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Three Recent Books in Jewish Studies from France

Three Recent Books in Jewish Studies from France Review Essay Trinity University La renaissance du hassidisme: de 1945 à nos jours, by Jacques Gutwirth. Paris : Odile Jacob, 2004. La souffrance comme identité, by Esther Benbassa. Paris: Fayard, 2007. Les temps de la fin: Roth, Singer, Boulgakov, by Carole KsiazenicerMatheron. Paris: Honoré Champion, 2007. These three works from different disciplines--anthropology, history, comparative literature--attest to the variety and depth of French research in Jewish studies. Jacques Gutwirth, a founding figure of urban anthropology in France, is no doubt best known for his incredibly detailed and methodologically sophisticated ethnography of the Belzer Hasidim in Antwerp, Vie juive traditionnelle: ethnologie d'une communauté hassidique (Paris: Minuit, 1968). That study was remarkable in its focus on constancy and deviancy in that community. Gutwirth calibrated variation, for example, by assigning to the different actors involved numerical scores for their conformity to Hasidic custom, practice, and dress (which he described at length), and then correlated complexes of behaviors with such variables as origin (Hungarian or Polish) and socio-economic status (richer diamond brokers versus less well-off diamond cutters). In that work, Gutwirth proposed a veritable "sociology of Jewry" [sociologie de la judaïcité] that traced the success of postwar Hasidic settlement in Antwerp to the http://www.deepdyve.com/assets/images/DeepDyve-Logo-lg.png Shofar: An Interdisciplinary Journal of Jewish Studies Purdue University Press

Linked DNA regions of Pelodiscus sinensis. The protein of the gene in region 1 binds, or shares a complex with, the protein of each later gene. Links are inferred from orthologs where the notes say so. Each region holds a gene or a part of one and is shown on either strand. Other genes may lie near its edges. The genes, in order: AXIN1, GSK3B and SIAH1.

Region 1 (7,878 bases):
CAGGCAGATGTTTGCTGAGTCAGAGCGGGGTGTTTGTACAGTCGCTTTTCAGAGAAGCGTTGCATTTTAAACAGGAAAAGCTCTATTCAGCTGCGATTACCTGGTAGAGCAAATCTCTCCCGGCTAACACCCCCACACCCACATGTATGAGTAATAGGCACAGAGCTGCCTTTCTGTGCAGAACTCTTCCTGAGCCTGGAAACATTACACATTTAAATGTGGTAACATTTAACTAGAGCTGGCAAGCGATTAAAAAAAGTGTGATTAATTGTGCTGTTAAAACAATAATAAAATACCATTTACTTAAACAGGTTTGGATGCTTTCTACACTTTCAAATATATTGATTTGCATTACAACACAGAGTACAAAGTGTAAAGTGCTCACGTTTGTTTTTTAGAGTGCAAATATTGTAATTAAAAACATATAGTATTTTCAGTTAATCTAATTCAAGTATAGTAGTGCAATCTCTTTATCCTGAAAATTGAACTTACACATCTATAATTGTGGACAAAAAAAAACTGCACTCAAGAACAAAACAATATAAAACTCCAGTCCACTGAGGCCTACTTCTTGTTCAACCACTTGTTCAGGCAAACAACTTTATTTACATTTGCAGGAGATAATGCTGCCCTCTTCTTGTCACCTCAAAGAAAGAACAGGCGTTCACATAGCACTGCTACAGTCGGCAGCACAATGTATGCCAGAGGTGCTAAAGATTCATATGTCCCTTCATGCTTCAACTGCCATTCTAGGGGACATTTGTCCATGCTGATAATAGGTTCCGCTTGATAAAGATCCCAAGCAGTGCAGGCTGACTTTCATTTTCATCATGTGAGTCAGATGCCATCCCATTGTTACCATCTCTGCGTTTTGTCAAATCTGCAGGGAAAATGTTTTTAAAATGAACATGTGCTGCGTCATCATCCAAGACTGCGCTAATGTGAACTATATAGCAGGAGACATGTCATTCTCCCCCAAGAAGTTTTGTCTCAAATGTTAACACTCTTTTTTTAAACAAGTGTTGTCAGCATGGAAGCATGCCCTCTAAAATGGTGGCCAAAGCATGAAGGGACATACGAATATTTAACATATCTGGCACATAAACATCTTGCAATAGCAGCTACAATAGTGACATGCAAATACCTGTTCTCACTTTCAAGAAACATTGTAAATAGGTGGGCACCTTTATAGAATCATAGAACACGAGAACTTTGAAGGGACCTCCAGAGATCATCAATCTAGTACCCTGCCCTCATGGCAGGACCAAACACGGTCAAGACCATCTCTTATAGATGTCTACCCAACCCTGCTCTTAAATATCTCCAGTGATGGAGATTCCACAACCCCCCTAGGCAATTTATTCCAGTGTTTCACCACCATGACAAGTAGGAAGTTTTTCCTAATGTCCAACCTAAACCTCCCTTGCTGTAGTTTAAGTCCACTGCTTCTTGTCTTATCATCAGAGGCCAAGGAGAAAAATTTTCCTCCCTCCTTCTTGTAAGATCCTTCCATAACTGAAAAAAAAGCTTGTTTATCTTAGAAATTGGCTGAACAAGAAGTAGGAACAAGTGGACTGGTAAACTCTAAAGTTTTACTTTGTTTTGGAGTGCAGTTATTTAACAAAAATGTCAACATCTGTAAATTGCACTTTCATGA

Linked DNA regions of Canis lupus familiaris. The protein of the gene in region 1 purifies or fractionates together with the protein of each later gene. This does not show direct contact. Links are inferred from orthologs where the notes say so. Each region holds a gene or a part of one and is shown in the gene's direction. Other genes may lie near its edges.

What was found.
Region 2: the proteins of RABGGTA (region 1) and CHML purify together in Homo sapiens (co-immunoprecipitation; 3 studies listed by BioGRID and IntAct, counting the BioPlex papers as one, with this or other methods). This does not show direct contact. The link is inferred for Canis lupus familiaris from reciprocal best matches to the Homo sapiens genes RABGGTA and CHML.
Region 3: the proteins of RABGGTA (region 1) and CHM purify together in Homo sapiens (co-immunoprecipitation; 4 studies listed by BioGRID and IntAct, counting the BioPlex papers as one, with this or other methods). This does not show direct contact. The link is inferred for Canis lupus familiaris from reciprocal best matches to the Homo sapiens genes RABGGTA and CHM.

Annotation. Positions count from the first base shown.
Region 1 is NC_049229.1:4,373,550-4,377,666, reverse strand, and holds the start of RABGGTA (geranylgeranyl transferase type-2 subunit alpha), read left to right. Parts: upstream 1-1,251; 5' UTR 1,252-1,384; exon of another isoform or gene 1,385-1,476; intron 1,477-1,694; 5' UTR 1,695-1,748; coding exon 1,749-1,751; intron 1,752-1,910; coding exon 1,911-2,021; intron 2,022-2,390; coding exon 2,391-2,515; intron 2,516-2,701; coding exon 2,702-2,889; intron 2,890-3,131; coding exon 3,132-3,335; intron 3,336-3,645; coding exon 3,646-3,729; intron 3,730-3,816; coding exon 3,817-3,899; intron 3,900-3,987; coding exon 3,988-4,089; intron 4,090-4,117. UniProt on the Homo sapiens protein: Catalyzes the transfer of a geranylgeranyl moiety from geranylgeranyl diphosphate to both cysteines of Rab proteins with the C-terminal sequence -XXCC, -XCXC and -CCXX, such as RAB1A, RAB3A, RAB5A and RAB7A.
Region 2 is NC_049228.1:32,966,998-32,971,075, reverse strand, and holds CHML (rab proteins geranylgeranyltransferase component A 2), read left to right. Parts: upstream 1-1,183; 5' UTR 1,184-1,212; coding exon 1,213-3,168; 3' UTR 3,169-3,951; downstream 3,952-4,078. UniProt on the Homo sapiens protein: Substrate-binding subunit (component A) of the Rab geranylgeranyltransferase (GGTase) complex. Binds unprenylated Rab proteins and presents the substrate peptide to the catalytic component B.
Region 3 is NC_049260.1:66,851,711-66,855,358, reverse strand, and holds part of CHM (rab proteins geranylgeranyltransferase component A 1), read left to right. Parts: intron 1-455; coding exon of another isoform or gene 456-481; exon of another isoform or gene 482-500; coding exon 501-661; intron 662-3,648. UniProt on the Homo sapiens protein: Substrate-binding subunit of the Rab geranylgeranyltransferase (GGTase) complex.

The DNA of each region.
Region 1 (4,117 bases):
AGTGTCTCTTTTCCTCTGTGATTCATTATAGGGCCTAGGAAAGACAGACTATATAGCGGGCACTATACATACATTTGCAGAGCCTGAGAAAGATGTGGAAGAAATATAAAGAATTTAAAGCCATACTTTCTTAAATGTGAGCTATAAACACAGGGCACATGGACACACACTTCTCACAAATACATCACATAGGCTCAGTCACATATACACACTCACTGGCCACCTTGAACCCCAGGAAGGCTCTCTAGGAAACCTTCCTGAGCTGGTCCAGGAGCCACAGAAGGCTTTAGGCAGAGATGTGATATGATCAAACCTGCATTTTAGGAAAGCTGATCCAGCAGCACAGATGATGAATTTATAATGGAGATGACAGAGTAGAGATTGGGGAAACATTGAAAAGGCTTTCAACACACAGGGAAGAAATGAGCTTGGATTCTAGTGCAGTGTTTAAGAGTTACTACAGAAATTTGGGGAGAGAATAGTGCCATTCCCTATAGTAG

Three Recent Books in Jewish Studies from France

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Publisher
Purdue University Press
Copyright
Copyright © 2008 Purdue University
ISSN
1534-5165
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Abstract

Review Essay Trinity University La renaissance du hassidisme: de 1945 à nos jours, by Jacques Gutwirth. Paris : Odile Jacob, 2004. La souffrance comme identité, by Esther Benbassa. Paris: Fayard, 2007. Les temps de la fin: Roth, Singer, Boulgakov, by Carole KsiazenicerMatheron. Paris: Honoré Champion, 2007. These three works from different disciplines--anthropology, history, comparative literature--attest to the variety and depth of French research in Jewish studies. Jacques Gutwirth, a founding figure of urban anthropology in France, is no doubt best known for his incredibly detailed and methodologically sophisticated ethnography of the Belzer Hasidim in Antwerp, Vie juive traditionnelle: ethnologie d'une communauté hassidique (Paris: Minuit, 1968). That study was remarkable in its focus on constancy and deviancy in that community. Gutwirth calibrated variation, for example, by assigning to the different actors involved numerical scores for their conformity to Hasidic custom, practice, and dress (which he described at length), and then correlated complexes of behaviors with such variables as origin (Hungarian or Polish) and socio-economic status (richer diamond brokers versus less well-off diamond cutters). In that work, Gutwirth proposed a veritable "sociology of Jewry" [sociologie de la judaïcité] that traced the success of postwar Hasidic settlement in Antwerp to the

Journal

Shofar: An Interdisciplinary Journal of Jewish StudiesPurdue University Press

Published: Feb 13, 2009

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